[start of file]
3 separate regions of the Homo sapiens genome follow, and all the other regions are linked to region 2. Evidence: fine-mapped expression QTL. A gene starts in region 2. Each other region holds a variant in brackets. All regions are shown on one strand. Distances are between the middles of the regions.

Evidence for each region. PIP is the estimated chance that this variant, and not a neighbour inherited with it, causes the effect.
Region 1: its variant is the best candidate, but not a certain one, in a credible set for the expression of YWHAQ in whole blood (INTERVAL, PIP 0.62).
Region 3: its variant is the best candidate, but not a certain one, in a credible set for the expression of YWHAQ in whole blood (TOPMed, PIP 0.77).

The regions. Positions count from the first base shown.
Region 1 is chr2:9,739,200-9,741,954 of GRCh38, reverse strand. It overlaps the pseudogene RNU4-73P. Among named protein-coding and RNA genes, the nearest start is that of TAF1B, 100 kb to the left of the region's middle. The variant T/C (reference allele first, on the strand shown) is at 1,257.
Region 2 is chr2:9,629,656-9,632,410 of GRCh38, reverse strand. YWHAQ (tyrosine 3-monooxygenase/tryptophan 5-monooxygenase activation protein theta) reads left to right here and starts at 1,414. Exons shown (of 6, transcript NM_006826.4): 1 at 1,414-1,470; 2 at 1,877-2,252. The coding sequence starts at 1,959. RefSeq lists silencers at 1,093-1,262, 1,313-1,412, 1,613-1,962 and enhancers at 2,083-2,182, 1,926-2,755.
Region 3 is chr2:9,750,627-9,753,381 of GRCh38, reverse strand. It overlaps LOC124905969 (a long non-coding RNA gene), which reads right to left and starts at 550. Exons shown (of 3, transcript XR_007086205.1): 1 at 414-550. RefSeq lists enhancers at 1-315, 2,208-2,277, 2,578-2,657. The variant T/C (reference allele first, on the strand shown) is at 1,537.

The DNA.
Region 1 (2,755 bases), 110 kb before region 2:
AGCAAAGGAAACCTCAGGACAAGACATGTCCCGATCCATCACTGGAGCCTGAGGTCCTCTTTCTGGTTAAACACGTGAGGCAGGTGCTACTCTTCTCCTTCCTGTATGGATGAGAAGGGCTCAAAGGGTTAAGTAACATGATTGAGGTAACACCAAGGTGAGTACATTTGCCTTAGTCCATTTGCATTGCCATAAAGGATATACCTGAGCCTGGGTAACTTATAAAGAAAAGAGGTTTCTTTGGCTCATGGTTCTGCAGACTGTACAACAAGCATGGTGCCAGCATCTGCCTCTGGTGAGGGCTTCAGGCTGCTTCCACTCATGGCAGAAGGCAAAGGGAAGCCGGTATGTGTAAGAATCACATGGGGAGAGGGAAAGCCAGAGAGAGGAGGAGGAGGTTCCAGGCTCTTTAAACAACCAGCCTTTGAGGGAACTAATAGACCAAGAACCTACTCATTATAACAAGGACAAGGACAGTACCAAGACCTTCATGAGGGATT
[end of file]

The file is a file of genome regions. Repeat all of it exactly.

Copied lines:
3 separate regions of the Homo sapiens genome follow, and all the other regions are linked to region 2. Evidence: fine-mapped expression QTL. A gene starts in region 2. Each other region holds a variant in brackets. All regions are shown on one strand. Distances are between the middles of the regions.

Evidence for each region. PIP is the estimated chance that this variant, and not a neighbour inherited with it, causes the effect.
Region 1: its variant is the best candidate, but not a certain one, in a credible set for the expression of YWHAQ in whole blood (INTERVAL, PIP 0.62).
Region 3: its variant is the best candidate, but not a certain one, in a credible set for the expression of YWHAQ in whole blood (TOPMed, PIP 0.77).

The regions. Positions count from the first base shown.
Region 1 is chr2:9,739,200-9,741,954 of GRCh38, reverse strand. It overlaps the pseudogene RNU4-73P. Among named protein-coding and RNA genes, the nearest start is that of TAF1B, 100 kb to the left of the region's middle. The variant T/C (reference allele first, on the strand shown) is at 1,257.
Region 2 is chr2:9,629,656-9,632,410 of GRCh38, reverse strand. YWHAQ (tyrosine 3-monooxygenase/tryptophan 5-monooxygenase activation protein theta) reads left to right here and starts at 1,414. Exons shown (of 6, transcript NM_006826.4): 1 at 1,414-1,470; 2 at 1,877-2,252. The coding sequence starts at 1,959. RefSeq lists silencers at 1,093-1,262, 1,313-1,412, 1,613-1,962 and enhancers at 2,083-2,182, 1,926-2,755.
Region 3 is chr2:9,750,627-9,753,381 of GRCh38, reverse strand. It overlaps LOC124905969 (a long non-coding RNA gene), which reads right to left and starts at 550. Exons shown (of 3, transcript XR_007086205.1): 1 at 414-550. RefSeq lists enhancers at 1-315, 2,208-2,277, 2,578-2,657. The variant T/C (reference allele first, on the strand shown) is at 1,537.

The DNA.
Region 1 (2,755 bases), 110 kb before region 2:
AGCAAAGGAAACCTCAGGACAAGACATGTCCCGATCCATCACTGGAGCCTGAGGTCCTCTTTCTGGTTAAACACGTGAGGCAGGTGCTACTCTTCTCCTTCCTGTATGGATGAGAAGGGCTCAAAGGGTTAAGTAACATGATTGAGGTAACACCAAGGTGAGTACATTTGCCTTAGTCCATTTGCATTGCCATAAAGGATATACCTGAGCCTGGGTAACTTATAAAGAAAAGAGGTTTCTTTGGCTCATGGTTCTGCAGACTGTACAACAAGCATGGTGCCAGCATCTGCCTCTGGTGAGGGCTTCAGGCTGCTTCCACTCATGGCAGAAGGCAAAGGGAAGCCGGTATGTGTAAGAATCACATGGGGAGAGGGAAAGCCAGAGAGAGGAGGAGGAGGTTCCAGGCTCTTTAAACAACCAGCCTTTGAGGGAACTAATAGACCAAGAACCTACTCATTATAACAAGGACAAGGACAGTACCAAGACCTTCATGAGGGATT